February 10, 2014
salade de poulet
Chinese cooking was always straight‑forward for me. Prep a pile of ingredients. Modify them in one of forty or so ways, sometimes once, sometimes twice. Finish with a seemingly endless, and at the same time limited, array of sauces. Serve hot, or warm, or cold.
The rules I followed were quite simple. For every four dishes, make one meat dish, one seafood dish, one poultry dish, and one vegetable dish. For every four dishes, use four different methods of cooking, usually one dish would be steamed, one would be deep‑fried, one would be stir‑fried, and one would be a cold preparation of cooked ingredients. Sometimes a dish would be braised. Sometimes a dish would combine two methods of cooking such as deep‑frying and stir‑frying.
If I had twelve people for dinner I made twelve dishes. If only four, I made four dishes. Everything was served family style. Each person was given a bowl of rice and a pair of chopsticks. Early in our relationship, my wife wanted to give each person a plate along with their rice. It initially worked out fine when people were given full‑size dinner plates. When we tried to squeeze twelve people around our 10‑person table, we thought using smaller plates would be acceptable. For some reason, the smaller plates caused people to eat less, and we had over half the food leftover. After that, we no longer served plates.
I liked the challenge of preparing Chinese dishes that would work well at pot‑luck dinners. Various chicken salads always seemed to work well. My favorite, and one of the easiest was called white‑cut chicken with spicy peanut sauce. It was a combination of shredded, cooked chicken and shredded, raw green cabbage, and a peanut sauce. Simple to throw together. Easy to eat with chopsticks or a fork.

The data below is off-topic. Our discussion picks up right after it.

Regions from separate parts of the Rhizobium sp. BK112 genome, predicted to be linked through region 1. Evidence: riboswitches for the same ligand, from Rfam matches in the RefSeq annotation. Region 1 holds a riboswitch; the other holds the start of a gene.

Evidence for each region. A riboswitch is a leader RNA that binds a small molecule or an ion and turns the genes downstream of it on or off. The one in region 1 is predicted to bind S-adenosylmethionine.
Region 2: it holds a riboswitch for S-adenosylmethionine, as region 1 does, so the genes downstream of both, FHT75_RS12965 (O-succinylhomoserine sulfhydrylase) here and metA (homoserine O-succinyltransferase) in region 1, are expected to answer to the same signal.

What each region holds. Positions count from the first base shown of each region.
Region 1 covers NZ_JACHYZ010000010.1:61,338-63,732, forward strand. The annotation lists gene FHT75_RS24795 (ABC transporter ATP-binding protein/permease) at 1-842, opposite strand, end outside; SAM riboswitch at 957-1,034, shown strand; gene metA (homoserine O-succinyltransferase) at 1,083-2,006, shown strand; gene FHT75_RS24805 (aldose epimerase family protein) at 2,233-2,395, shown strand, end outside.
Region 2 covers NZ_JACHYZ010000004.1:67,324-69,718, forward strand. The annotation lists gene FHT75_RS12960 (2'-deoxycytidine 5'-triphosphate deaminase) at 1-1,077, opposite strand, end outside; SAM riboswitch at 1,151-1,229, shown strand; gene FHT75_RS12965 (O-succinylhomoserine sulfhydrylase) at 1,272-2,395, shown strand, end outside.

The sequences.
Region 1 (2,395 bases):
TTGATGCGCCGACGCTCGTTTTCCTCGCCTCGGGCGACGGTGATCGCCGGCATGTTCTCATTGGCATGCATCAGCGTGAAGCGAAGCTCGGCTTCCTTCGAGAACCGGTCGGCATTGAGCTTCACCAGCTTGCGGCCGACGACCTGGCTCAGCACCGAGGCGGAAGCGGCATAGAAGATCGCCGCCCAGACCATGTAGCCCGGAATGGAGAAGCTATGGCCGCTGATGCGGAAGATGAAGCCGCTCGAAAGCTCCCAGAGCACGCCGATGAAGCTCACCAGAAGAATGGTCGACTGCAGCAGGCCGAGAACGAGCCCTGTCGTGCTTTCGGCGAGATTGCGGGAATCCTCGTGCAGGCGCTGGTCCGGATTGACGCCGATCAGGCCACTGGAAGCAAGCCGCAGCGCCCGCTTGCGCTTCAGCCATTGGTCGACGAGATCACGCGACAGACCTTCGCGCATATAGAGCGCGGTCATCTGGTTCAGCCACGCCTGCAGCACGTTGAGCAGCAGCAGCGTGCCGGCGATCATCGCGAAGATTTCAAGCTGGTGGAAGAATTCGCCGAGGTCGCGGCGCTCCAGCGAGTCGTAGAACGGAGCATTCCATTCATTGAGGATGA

Now when on the road, I make the sauce with a whole variety of substitutions, and it still seems to work out fine. No ground Szechwan peppercorns available? Use something to turn the sauce hot rather than numbing. No dark rice vinegar, no problem. Substitute some other vinegar for the dark Chinese vinegar. No dark Chinese soy sauce? The plain Japanese stuff will work fine. Chucky or creamy peanut butter? Your choice. No Chinese celery cabbage or napa cabbage? Green head cabbage works fine.
This is a recipe with only one definite requirement. The recipe will be ruined if the chicken is overcooked. Do not overcook the chicken. It doesn’t matter much how you cook the chicken as long as it’s not overcooked. I’ve roasted boneless, skinless breasts and shredded them after cooling. I’ve low‑temperature cooked breast meat to 57 °C (135 °F) with great results. I’ve used leftover roast chicken. It all works as long as it’s not overcooked.
I found the original recipe on page 48 of the 1979 Sunset Chinese Cook Book by Janeth Johnson Nix. The recipe seems based on Chinese concepts, but some of the ingredients may not be available in China. For an amuse‑bouche, I’ve simplified the recipe, eliminated the cabbage, and reduced the quantities. Even so, it’s still possible to get 8 servings from a single, half chicken breast.
Since the cabbage is eliminated, I serve the chicken in a single, green shiso
leaf. This makes it possible to lift the chicken with your fingers. I also chop some dry‑roasted peanuts, and sprinkle a little on each serving.
200 g (7 oz)
shredded cooked chicken meat
chopped, dry‑roasted peanuts
dark Chinese soy sauce
finely ground Szechwan peppercorn
1. To prepare the peanut sauce, stir the peanut butter and oil together until smooth. Mix in the remaining sauce ingredients, one at a time.
2. Combine some of the sauce with the chicken, and stir to combine. Do not over sauce the chicken. There may be sauce left over.
3. To serve, place a dollop of the chicken mixture in the center of a shiso leaf, and sprinkle with a little of the chopped peanuts.